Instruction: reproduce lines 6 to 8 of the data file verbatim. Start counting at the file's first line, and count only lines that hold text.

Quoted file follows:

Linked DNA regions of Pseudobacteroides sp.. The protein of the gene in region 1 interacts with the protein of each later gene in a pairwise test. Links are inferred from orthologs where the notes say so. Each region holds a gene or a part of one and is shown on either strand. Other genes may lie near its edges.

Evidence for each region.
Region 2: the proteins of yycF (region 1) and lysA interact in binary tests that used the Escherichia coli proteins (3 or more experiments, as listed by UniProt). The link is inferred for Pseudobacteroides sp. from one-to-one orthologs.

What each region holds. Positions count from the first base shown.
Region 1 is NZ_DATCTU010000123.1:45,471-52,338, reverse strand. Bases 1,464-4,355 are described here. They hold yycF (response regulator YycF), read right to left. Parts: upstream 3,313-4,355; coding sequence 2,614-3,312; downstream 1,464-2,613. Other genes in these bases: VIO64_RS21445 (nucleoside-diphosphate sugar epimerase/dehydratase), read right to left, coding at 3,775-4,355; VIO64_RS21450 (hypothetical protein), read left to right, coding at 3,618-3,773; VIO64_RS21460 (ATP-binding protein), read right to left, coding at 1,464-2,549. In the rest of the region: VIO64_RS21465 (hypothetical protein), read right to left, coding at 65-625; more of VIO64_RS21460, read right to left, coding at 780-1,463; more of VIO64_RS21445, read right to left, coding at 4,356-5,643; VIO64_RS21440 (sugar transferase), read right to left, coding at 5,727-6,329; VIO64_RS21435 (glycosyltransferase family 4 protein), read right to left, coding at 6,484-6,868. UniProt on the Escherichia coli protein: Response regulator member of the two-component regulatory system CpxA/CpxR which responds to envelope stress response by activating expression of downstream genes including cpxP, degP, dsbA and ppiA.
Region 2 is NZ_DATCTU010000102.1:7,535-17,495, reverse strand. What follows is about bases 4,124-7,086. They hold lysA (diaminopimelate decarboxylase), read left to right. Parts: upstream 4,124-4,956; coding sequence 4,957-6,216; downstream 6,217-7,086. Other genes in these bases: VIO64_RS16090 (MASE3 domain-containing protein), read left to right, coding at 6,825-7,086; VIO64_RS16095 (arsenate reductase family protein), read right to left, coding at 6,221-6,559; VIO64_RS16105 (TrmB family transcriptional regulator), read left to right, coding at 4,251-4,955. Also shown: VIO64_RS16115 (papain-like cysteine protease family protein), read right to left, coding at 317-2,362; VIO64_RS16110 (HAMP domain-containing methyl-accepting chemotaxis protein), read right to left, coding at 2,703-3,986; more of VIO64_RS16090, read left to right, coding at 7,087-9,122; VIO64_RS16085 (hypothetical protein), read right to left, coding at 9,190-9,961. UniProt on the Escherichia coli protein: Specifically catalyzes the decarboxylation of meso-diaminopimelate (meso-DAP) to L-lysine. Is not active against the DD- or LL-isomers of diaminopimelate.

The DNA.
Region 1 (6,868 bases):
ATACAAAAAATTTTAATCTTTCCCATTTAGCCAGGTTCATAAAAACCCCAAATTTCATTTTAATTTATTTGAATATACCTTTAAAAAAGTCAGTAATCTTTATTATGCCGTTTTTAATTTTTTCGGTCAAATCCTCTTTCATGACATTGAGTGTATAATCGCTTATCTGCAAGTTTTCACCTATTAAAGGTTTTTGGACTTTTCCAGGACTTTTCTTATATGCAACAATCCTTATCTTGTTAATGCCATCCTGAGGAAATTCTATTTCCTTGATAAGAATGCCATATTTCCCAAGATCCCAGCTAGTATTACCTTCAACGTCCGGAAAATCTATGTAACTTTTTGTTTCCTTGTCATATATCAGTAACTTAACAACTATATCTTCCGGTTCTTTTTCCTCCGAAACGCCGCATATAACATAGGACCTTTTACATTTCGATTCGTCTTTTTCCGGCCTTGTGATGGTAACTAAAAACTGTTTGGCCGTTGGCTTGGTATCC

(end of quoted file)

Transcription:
Region 2 is NZ_DATCTU010000102.1:7,535-17,495, reverse strand. What follows is about bases 4,124-7,086. They hold lysA (diaminopimelate decarboxylase), read left to right. Parts: upstream 4,124-4,956; coding sequence 4,957-6,216; downstream 6,217-7,086. Other genes in these bases: VIO64_RS16090 (MASE3 domain-containing protein), read left to right, coding at 6,825-7,086; VIO64_RS16095 (arsenate reductase family protein), read right to left, coding at 6,221-6,559; VIO64_RS16105 (TrmB family transcriptional regulator), read left to right, coding at 4,251-4,955. Also shown: VIO64_RS16115 (papain-like cysteine protease family protein), read right to left, coding at 317-2,362; VIO64_RS16110 (HAMP domain-containing methyl-accepting chemotaxis protein), read right to left, coding at 2,703-3,986; more of VIO64_RS16090, read left to right, coding at 7,087-9,122; VIO64_RS16085 (hypothetical protein), read right to left, coding at 9,190-9,961. UniProt on the Escherichia coli protein: Specifically catalyzes the decarboxylation of meso-diaminopimelate (meso-DAP) to L-lysine. Is not active against the DD- or LL-isomers of diaminopimelate.

The DNA.
Region 1 (6,868 bases):